Supreme Court of New York, Appellate Term, First Department
37 Misc. 3d 73 (2012)
Manhattan’s Taft Houses (the development) were a public housing development comprised of nine similar brown buildings. The buildings had no-trespassing signs, and access was by key or intercom. During a routine patrol at the development, two police officers noticed Luke (defendant) entering one of the buildings and loitering on multiple floors. When the officers eventually questioned Luke about his presence, Luke claimed he was there to visit a longtime family friend, Laurie Holder. Luke, who had not visited Holder recently, claimed that he was struggling to locate Holder’s apartment, but was unable to give the officers Holder’s name, address, or apartment number. The officers arrested Luke for trespass. Luke admitted that he entered the building as someone else exited. At trial, Holder confirmed that she and Luke were scheduled to meet and explained that she lived in one of the development’s other buildings. Holder also noted that differentiating between the buildings in the dark would be a difficult task for someone unfamiliar with the area. Despite this testimony, the trial court convicted Luke of criminal trespass in the third degree. Luke appealed.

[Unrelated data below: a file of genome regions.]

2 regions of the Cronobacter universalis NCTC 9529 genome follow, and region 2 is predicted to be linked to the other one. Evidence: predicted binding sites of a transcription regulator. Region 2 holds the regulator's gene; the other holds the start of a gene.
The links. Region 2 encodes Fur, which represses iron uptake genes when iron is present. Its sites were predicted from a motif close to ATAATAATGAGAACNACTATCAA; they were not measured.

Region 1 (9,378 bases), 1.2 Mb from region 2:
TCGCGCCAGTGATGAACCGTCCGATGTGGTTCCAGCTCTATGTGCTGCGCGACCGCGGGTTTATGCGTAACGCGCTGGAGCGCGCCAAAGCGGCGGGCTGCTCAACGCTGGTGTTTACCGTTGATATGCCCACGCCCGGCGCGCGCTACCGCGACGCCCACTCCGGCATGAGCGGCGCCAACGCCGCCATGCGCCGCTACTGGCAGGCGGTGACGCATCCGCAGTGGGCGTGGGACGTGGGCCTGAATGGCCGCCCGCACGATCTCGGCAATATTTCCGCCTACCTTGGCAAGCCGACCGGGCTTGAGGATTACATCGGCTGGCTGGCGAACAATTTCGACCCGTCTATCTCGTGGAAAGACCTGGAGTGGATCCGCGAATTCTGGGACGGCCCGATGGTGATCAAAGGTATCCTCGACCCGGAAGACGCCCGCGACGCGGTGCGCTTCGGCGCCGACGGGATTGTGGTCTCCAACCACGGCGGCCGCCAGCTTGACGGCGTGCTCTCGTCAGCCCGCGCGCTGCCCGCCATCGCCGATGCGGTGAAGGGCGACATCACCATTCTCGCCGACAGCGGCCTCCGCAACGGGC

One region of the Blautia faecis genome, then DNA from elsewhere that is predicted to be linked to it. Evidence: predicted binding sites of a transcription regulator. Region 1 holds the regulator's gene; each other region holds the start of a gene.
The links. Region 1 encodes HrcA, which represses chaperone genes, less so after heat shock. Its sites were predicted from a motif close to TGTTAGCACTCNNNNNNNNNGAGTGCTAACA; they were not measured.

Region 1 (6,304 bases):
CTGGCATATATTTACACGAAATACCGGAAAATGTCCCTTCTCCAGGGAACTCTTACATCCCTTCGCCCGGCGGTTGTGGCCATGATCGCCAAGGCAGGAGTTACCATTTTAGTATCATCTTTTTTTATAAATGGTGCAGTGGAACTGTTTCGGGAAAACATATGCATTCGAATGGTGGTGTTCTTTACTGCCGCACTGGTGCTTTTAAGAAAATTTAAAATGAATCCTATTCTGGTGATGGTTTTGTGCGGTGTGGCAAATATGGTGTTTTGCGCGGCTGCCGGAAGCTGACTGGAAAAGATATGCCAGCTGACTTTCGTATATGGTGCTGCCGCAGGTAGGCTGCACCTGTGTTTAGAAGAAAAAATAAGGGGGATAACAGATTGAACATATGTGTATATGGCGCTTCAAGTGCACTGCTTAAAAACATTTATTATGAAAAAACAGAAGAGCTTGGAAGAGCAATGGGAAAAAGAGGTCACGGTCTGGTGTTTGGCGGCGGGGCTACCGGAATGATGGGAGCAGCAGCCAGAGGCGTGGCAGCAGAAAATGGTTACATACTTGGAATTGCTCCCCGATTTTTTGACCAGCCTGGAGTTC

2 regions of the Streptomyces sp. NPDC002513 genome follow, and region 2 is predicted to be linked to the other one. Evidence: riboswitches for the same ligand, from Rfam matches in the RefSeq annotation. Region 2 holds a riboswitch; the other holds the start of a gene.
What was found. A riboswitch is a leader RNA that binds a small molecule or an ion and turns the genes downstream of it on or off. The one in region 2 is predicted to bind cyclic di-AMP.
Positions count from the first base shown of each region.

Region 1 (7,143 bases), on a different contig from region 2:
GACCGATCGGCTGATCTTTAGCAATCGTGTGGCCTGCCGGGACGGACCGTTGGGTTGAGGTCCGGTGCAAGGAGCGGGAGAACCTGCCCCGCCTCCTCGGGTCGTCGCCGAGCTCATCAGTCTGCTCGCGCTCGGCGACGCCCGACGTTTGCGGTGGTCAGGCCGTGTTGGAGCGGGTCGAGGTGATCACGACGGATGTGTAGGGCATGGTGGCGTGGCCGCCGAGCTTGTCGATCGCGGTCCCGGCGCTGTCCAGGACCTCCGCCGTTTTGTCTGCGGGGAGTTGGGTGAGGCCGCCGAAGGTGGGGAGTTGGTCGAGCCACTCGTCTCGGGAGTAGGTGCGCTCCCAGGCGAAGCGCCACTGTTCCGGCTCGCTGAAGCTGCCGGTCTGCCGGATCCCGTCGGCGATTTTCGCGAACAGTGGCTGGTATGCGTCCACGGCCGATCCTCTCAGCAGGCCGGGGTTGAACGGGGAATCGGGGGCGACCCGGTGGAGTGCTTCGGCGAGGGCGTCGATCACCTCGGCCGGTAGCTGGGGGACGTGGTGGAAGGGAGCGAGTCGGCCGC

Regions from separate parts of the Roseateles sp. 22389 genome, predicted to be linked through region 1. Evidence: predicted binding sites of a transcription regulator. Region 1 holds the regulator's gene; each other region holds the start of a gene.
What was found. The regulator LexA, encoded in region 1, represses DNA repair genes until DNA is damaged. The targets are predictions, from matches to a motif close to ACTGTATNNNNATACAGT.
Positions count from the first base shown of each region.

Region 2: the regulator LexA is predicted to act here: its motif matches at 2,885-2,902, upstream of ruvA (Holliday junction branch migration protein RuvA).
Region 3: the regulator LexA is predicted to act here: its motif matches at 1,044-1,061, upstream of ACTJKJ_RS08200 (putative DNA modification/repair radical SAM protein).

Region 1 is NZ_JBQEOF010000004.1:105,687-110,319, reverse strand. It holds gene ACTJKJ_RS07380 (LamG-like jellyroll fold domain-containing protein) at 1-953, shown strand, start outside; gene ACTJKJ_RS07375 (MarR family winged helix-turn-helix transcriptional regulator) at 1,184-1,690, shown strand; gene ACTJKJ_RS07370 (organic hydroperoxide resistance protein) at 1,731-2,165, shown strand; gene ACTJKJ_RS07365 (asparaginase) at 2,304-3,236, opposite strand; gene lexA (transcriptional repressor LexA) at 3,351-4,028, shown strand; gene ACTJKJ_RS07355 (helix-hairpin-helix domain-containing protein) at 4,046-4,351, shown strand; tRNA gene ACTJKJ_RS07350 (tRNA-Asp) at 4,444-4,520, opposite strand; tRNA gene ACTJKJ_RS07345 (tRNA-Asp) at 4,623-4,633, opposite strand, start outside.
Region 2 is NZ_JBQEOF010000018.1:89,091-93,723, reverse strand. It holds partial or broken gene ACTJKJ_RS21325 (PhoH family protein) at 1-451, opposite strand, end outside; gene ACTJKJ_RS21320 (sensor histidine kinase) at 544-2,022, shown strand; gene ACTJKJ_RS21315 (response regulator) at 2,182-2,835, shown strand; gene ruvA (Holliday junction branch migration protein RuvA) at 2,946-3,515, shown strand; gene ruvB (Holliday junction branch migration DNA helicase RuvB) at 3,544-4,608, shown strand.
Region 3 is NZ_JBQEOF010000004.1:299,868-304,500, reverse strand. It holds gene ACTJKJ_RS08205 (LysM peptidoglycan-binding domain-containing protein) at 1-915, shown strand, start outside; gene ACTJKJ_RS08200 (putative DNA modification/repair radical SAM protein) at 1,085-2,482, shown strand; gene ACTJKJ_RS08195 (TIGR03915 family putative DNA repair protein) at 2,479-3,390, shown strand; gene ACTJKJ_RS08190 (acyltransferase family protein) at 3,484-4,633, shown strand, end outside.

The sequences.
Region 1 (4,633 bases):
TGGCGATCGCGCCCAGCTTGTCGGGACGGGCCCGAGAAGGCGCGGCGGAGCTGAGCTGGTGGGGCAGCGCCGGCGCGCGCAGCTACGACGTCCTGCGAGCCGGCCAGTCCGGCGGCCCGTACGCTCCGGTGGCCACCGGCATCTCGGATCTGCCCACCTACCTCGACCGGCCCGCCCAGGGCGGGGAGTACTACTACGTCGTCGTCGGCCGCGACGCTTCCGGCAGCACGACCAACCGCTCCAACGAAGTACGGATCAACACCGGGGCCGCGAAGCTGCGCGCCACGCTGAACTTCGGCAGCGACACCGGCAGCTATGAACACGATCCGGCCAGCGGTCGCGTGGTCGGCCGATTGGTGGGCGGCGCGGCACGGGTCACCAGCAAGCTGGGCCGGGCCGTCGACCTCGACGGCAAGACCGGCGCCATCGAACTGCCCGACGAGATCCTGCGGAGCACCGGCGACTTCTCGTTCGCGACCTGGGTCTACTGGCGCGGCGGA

Rule of Law
Holding and Reasoning (Hunter, Jr., J.)
Dissent (Shulman, J.)
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